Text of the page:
Friday, 15 December 2017

R.C. Sproul - February 13, 1939-December 14, 2017

Yesterday R.C. Sproul went home to be with Jesus.  Like so many others who are part of the evangelical reformed reawakening of the last thirty years, he has affected me in profound ways.  In particular, I remember wrestling with the issues of God's sovereignty and free will, of God's grace and my choice in salvation, of predestination and all things related, while at Bible college in 1995. I came across his books, The Holiness of God and Chosen By God.  I read them in two consecutive nights (all night, when I should have been writing a paper) and discovered that, although I had a free will, it was bent and warped to choose only that which matched my fallen sinful nature and could not naturally choose nor stand before a holy God, until the regenerating grace of God acted upon me, turning, drawing, converting my soul and freeing my will to choose Christ in return, clothing me in Christ's righteousness so I could stand before, and be a child of, a holy holy holy God (I can still hear his voice saying, "holy, holy, holy...".  In short, I learned that before I ever chose God, he had already, in grace, chosen me.  I also remember a professor/mentor of mine (Ian McPhee) inviting me to a Ligonier Ministries conference in the winter of '96, where not only did I enjoy stimulating theological talks but I also met some folks who became influential and close friends.  Sproul wasn't my first exposure to reformed doctrine - my mother had read and recommended J.I. Packer's Knowing God years before, and I had read several of Francis Schaeffer's works already as well, and some John Stott - nor did I always agree with some of the positions Sproul took over the years.  Nevertheless, I certainly agree with him on far more than the few points of disagreement and I am so thankful for his faithful and tireless service for the gospel.  Sproul's books spoke to me at a time when I was wrestling existentially with how a holy God saved me, and I will always be grateful to God for his servant, R.C. Sproul. 

Here is Al Mohler's tribute to R.C. Sproul.

Saturday, 11 November 2017

A.I. God and religion in the works...

 In the age of ultra technology, humanity still prefers to create our own gods rather than worship the God who created us.  Here's an article about a former Google engineer who is developing an artificial intelligence god and religion.

Isaiah 44:9-20 is about a man who goes into the forest, cuts down a tree, uses some of it for firewood to cook dinner and keep warm, and carves part of it into an idol to bow down to and worship, praying to it and asking it for deliverance.  How is that different from a man who makes a microchip and microprocessor, a tiny camera and touch-screen, a voice recognition device, and a wireless connection to the world wide web, and with part of this he fashions a smart phone which he uses to email, text, trade stocks and watch YouTube, and with part of it he fashions a god, prays to it, and hopes it will deliver him?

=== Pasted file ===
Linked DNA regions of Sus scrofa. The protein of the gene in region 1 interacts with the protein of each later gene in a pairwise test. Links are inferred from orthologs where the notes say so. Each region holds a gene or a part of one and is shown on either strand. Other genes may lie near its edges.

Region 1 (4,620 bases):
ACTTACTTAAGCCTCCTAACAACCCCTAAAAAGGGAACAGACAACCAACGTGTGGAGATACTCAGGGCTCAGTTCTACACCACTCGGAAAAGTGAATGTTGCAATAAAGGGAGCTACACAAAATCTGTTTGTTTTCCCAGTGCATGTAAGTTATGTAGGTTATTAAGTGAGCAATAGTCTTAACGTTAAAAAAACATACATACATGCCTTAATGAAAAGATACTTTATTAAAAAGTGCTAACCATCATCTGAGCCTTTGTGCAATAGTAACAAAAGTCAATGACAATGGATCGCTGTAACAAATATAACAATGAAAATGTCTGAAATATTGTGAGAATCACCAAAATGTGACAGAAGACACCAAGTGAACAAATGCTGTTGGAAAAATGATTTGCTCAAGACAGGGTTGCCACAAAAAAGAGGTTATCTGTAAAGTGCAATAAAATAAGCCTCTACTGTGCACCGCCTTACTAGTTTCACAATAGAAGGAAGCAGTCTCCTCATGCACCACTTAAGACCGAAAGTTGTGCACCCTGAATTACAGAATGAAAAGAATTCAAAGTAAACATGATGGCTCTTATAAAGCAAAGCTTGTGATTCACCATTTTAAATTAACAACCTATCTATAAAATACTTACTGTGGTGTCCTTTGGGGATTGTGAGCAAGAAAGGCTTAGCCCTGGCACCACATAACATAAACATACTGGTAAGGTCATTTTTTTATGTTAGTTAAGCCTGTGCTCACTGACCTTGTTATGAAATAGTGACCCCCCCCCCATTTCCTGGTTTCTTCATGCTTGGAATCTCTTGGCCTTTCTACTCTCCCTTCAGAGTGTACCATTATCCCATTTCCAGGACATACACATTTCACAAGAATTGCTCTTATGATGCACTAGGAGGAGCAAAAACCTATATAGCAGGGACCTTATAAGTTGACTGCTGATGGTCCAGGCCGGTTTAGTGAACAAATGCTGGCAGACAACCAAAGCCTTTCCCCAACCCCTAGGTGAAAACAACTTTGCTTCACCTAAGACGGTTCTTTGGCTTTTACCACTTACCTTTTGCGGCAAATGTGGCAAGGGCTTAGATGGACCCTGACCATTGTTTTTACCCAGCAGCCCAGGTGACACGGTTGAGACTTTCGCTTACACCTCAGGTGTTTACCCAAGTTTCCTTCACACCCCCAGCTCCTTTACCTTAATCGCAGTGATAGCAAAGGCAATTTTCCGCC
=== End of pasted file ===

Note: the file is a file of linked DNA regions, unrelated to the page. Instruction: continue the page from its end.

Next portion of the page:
(Above image is from the final sequence of 2001 A Space Odyssey)

Monday, 6 November 2017

The Suffering Sovereign and Sutherland Springs

Tonight, before bed, our family prayed for the families affected by the mass murder in a church at Sutherland Springs, Texas, yesterday.  What do you tell your children when something like this happens (or the running down of people in NYC the other day)...when they ask the 'why' questions, or when they express fear that this might happen again, or in our church or neighbourhood?  Pious platitudes or mini-theology lectures will likely ring hollow in the imaginations of children, who have a huge capacity for putting themselves in another's situation.  Plus, it is not bare truth that questioning children need, or questioning adults for that matter, so hard on the heels of an event like this.  It is something more existential, more experiential, more relational that they, and we, need.  They don't need to be reminded of the nature of the sovereignty of God so much as the nature of the God who is sovereign.  I think it might be best to simply remind them that our hope, and the only real hope for a sinful and broken world, is in Jesus Christ, the 'suffering sovereign.' 

John Piper reminds us of what kind of saviour we have placed our hope in here.  I pray that those in Sutherland Springs experience Jesus' presence among them right now. 

Sunday, 5 November 2017

Creator and Redeemer

“Indeed, we shall not say that, properly speaking, God is known where there is no religion or piety…. In this ruin of mankind no one now experiences God either as Father or as Author of salvation, or favourable in any way, until Christ the Mediator comes forward to reconcile him to us.  Nevertheless, it is one thing to feel that God as our Maker supports us by his power, governs us by his providence, nourishes us by his goodness, and attends us with all sorts of blessings—and another thing to embrace the grace of reconciliation offered to us in Christ.  First, as much in the fashioning of the universe as in the general teaching of Scripture the Lord shows himself to be simply the Creator. Then in the face of Christ [cf. II Cor. 4:6] he shows himself the Redeemer.”